The book of Acts, for me, has double the benefits. I love both biblical studies and history, which makes Acts applicable for my understanding of the Scriptures, but it also gives supreme insights concerning how the Church was birthed and expanded. For these reasons, and others, I was more than pleased to have the chance to offer a review of Acts by Guy Prentiss Waters.
In all, there are 614 pages, which is a substantial read if you are to read it in its entirety. But I would say this is neither too short, nor too large, when comparing it to other commentaries and when considering whether or not Waters’ book provided a substantial enough treatment. Many commentaries, including those on Acts, are voluminous in their introductory material alone (e.g., purpose, authorship, date). Waters’ commentary is quite brief, totaling about 11 pages. Now, if a higher-critical introduction to Acts is what you are looking for, then this book is probably not going to be suitable. But at the same time, his concise arguments are actually quite helpful. Waters’ focus is on the text, and secondarily on application, making this volume especially helpful for pastors and expositors.
Another preliminary note of significance is that “this commentary is Reformed in its orientation” (page 9). This does not mean that a non-Reformed expositor will find this work unhelpful, far from it, I believe. And in case one is wondering about the oft-debated chapter on Pentecost (chapter 2), Waters is a cessationist. On this point, I might add, Waters makes a very good case for his position, so if this is something you are interested in looking into, I would commend Waters for his solid treatment.
One of the most beneficial aspects of this book, in my opinion, is that Waters includes not just exegesis, but also application within each portion of Scripture being studied. Some commentaries are strictly one or the other, but I think that Waters’ combination can lead one to both intellectual comprehension (which is necessary) and vibrant Christlikeness (which is also needed). For most preachers and teachers, applying exegesis to “real life” can often be a disaster, or challenging at the very least. I found this commentary to be very balanced though.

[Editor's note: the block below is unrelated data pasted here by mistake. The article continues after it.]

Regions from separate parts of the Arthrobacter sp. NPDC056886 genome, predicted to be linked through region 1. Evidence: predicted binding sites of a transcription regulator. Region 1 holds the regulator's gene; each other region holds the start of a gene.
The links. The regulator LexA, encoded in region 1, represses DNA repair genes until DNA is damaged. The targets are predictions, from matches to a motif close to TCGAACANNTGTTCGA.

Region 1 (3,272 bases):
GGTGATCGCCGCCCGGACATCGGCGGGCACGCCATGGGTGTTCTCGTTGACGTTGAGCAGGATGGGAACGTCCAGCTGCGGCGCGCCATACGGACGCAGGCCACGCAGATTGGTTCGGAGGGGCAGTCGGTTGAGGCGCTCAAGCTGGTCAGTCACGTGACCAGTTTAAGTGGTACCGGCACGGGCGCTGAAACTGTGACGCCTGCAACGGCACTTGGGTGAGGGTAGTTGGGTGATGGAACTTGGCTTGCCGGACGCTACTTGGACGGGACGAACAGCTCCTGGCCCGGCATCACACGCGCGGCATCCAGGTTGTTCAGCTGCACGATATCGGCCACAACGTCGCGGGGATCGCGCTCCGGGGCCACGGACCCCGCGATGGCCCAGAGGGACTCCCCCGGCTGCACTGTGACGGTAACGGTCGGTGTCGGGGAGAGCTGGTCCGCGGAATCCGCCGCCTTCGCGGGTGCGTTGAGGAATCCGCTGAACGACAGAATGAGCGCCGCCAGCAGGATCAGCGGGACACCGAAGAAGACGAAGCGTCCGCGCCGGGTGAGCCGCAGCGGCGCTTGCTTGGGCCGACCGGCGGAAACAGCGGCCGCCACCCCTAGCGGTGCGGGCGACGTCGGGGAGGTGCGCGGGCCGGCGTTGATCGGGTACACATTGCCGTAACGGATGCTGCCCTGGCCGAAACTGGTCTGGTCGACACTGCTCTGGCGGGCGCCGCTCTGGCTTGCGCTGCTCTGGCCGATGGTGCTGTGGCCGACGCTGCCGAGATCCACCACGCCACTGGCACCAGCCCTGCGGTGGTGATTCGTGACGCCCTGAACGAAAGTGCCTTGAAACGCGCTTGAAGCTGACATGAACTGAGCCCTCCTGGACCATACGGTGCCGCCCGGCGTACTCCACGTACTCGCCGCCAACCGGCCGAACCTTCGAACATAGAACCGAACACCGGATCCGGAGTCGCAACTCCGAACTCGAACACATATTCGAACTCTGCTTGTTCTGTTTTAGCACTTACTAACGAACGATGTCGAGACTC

An issue I would bring up in terms of criticism concerns the usage of sources. If you just take a cursory glance of the footnotes, you will see the same 7 or 8 names reappear throughout the commentary (Stott, Johnson, Bock, Bruce, Longenecker, Marshall, and Peterson). Now, this can be a good thing: he provides some of the most helpful quotes from these other sources. But at the same time, it felt like there wasn’t a great deal of variety in terms of secondary sources. In a similar vein, I was actually expecting more historically Reformed sources. Calvin’s mentioned several times, but I had the expectation that there would have been more from him and from others.
Overall, however, I heartily recommend Waters’ commentary on Acts. It is clear and straightforward for those without a knowledge of Greek to dig deep into the text, but thoughtful and carefully written so that one is challenged. It is at a higher reading level than many modern devotionals, but a disciplined reader who may be lost in other commentaries from incessant references to the original language will certainly benefit from it. And for those who have been seminary-trained in biblical studies, I think will find this book helpful as well.